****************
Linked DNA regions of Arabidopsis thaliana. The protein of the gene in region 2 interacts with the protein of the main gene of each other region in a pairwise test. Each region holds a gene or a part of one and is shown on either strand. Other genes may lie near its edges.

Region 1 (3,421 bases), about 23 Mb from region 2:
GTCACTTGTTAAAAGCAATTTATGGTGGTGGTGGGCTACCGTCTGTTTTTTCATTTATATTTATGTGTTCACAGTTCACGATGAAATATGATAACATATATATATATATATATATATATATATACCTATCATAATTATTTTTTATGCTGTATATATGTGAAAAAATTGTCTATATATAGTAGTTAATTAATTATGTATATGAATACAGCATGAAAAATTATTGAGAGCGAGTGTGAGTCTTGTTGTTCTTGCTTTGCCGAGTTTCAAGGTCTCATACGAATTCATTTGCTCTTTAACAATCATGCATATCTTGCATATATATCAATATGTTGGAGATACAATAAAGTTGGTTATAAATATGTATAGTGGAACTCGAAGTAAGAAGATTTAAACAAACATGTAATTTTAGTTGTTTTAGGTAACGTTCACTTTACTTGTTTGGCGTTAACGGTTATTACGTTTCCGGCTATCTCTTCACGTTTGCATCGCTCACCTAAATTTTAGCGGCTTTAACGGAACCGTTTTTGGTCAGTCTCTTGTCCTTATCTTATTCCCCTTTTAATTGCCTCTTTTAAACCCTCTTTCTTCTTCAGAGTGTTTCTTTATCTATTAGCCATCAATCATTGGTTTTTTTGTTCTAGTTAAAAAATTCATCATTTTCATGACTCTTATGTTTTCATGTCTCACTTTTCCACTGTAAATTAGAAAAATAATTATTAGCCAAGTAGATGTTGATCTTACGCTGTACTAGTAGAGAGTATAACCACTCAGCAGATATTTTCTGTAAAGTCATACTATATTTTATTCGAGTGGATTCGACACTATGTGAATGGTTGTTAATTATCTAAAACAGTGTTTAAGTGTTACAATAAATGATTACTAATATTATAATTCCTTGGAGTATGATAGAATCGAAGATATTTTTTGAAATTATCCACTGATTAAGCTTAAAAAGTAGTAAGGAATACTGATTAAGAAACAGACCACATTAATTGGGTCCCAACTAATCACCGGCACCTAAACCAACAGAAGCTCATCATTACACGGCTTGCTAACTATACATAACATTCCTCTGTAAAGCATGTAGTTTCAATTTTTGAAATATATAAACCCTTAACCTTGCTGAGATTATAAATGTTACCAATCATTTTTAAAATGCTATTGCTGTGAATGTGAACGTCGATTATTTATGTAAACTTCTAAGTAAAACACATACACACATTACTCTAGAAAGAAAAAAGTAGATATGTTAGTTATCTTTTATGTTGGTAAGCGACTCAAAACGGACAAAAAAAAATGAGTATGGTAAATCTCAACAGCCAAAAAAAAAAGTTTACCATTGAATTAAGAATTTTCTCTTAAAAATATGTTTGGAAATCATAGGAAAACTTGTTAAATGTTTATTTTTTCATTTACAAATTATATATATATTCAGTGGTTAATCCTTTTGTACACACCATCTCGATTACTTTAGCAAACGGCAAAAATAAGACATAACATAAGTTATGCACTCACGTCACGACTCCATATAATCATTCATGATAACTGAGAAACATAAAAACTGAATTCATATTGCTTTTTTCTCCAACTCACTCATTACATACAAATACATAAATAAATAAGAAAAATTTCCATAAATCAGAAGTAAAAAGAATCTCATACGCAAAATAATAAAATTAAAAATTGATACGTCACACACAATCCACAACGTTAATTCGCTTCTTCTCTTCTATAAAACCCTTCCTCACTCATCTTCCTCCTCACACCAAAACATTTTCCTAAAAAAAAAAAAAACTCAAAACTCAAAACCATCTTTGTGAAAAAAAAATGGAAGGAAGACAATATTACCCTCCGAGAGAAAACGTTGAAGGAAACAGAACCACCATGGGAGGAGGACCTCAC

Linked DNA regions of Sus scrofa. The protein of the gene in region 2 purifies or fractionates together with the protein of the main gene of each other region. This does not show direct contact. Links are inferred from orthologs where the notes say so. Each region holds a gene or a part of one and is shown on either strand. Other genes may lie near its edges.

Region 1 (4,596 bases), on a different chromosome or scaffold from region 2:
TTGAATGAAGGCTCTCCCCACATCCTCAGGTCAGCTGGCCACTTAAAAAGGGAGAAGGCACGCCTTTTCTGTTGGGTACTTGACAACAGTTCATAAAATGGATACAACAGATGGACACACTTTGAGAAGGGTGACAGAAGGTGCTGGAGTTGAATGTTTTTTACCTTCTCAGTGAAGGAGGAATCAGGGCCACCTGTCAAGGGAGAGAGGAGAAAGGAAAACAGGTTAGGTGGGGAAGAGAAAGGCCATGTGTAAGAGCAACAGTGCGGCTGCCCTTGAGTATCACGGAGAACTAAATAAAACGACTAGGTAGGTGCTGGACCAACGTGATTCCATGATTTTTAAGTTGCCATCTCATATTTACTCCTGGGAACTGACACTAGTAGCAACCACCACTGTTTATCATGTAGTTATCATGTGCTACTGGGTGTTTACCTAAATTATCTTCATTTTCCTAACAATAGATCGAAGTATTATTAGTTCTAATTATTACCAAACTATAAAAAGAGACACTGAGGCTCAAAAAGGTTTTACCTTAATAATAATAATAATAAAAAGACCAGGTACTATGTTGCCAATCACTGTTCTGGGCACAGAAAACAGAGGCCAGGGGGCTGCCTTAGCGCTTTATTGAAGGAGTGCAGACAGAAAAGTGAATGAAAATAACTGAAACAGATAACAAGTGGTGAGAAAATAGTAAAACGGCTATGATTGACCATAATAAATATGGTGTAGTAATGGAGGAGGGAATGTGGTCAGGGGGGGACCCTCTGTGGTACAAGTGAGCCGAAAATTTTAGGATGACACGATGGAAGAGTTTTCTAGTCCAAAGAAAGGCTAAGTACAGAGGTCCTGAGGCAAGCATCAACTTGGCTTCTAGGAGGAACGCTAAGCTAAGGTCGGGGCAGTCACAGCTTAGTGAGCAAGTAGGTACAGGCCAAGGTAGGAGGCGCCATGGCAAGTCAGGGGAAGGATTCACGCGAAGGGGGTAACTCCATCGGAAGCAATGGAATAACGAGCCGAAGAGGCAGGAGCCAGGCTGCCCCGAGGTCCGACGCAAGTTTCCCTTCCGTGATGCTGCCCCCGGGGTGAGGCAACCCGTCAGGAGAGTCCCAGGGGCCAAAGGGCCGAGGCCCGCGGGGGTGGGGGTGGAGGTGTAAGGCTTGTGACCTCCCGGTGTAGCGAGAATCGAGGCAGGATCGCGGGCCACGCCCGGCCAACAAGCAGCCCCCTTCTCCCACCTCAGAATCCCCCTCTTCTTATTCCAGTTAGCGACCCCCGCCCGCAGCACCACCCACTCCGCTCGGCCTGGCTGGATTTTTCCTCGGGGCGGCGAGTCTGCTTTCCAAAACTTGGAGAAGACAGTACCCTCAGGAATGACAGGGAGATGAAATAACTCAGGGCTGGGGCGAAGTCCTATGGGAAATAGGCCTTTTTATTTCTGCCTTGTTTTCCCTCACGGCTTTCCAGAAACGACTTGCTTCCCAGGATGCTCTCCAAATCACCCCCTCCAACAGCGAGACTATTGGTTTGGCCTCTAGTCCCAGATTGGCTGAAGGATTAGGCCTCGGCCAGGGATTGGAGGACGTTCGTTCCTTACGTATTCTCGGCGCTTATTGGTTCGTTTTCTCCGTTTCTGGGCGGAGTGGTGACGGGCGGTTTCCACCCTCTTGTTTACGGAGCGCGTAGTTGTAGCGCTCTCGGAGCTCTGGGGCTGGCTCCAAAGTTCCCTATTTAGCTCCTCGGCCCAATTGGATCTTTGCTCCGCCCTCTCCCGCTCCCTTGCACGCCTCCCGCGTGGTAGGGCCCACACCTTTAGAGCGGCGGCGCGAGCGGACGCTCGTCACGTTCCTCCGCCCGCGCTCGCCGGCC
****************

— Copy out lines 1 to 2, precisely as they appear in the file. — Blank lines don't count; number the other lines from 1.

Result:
Linked DNA regions of Arabidopsis thaliana. The protein of the gene in region 2 interacts with the protein of the main gene of each other region in a pairwise test. Each region holds a gene or a part of one and is shown on either strand. Other genes may lie near its edges.

Region 1 (3,421 bases), about 23 Mb from region 2: